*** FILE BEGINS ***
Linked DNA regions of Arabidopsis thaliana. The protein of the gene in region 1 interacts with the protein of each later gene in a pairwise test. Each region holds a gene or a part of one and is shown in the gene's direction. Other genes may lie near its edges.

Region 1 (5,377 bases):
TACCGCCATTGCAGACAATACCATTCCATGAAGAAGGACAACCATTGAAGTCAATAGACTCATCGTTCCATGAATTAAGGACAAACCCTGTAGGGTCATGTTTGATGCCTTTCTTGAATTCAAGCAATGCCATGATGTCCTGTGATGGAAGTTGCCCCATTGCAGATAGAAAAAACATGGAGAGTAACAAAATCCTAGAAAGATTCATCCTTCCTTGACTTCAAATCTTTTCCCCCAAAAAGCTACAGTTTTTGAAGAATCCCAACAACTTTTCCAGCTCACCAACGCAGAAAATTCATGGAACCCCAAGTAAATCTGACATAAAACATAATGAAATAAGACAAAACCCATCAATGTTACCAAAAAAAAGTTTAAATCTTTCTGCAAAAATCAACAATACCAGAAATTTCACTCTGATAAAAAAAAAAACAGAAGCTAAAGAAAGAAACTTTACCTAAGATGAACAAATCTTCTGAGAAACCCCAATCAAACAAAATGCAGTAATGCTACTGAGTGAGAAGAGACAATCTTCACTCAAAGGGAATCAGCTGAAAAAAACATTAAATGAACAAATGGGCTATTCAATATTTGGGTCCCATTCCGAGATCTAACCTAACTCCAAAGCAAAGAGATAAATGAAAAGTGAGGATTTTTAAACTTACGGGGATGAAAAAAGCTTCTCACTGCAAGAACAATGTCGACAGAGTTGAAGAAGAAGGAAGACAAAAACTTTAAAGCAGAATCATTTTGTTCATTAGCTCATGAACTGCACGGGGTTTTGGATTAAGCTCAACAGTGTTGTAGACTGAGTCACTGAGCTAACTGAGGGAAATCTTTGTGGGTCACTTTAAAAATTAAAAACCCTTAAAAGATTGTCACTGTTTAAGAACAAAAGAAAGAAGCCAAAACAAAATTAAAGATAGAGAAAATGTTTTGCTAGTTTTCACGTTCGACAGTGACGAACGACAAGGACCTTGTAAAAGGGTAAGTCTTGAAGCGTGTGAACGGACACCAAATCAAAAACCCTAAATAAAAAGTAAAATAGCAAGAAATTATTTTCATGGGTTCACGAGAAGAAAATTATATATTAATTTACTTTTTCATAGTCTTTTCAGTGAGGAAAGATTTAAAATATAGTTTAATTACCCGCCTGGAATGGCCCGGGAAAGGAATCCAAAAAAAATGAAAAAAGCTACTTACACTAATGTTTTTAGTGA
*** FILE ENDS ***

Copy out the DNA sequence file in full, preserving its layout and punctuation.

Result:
Linked DNA regions of Arabidopsis thaliana. The protein of the gene in region 1 interacts with the protein of each later gene in a pairwise test. Each region holds a gene or a part of one and is shown in the gene's direction. Other genes may lie near its edges.

Region 1 (5,377 bases):
TACCGCCATTGCAGACAATACCATTCCATGAAGAAGGACAACCATTGAAGTCAATAGACTCATCGTTCCATGAATTAAGGACAAACCCTGTAGGGTCATGTTTGATGCCTTTCTTGAATTCAAGCAATGCCATGATGTCCTGTGATGGAAGTTGCCCCATTGCAGATAGAAAAAACATGGAGAGTAACAAAATCCTAGAAAGATTCATCCTTCCTTGACTTCAAATCTTTTCCCCCAAAAAGCTACAGTTTTTGAAGAATCCCAACAACTTTTCCAGCTCACCAACGCAGAAAATTCATGGAACCCCAAGTAAATCTGACATAAAACATAATGAAATAAGACAAAACCCATCAATGTTACCAAAAAAAAGTTTAAATCTTTCTGCAAAAATCAACAATACCAGAAATTTCACTCTGATAAAAAAAAAAACAGAAGCTAAAGAAAGAAACTTTACCTAAGATGAACAAATCTTCTGAGAAACCCCAATCAAACAAAATGCAGTAATGCTACTGAGTGAGAAGAGACAATCTTCACTCAAAGGGAATCAGCTGAAAAAAACATTAAATGAACAAATGGGCTATTCAATATTTGGGTCCCATTCCGAGATCTAACCTAACTCCAAAGCAAAGAGATAAATGAAAAGTGAGGATTTTTAAACTTACGGGGATGAAAAAAGCTTCTCACTGCAAGAACAATGTCGACAGAGTTGAAGAAGAAGGAAGACAAAAACTTTAAAGCAGAATCATTTTGTTCATTAGCTCATGAACTGCACGGGGTTTTGGATTAAGCTCAACAGTGTTGTAGACTGAGTCACTGAGCTAACTGAGGGAAATCTTTGTGGGTCACTTTAAAAATTAAAAACCCTTAAAAGATTGTCACTGTTTAAGAACAAAAGAAAGAAGCCAAAACAAAATTAAAGATAGAGAAAATGTTTTGCTAGTTTTCACGTTCGACAGTGACGAACGACAAGGACCTTGTAAAAGGGTAAGTCTTGAAGCGTGTGAACGGACACCAAATCAAAAACCCTAAATAAAAAGTAAAATAGCAAGAAATTATTTTCATGGGTTCACGAGAAGAAAATTATATATTAATTTACTTTTTCATAGTCTTTTCAGTGAGGAAAGATTTAAAATATAGTTTAATTACCCGCCTGGAATGGCCCGGGAAAGGAATCCAAAAAAAATGAAAAAAGCTACTTACACTAATGTTTTTAGTGA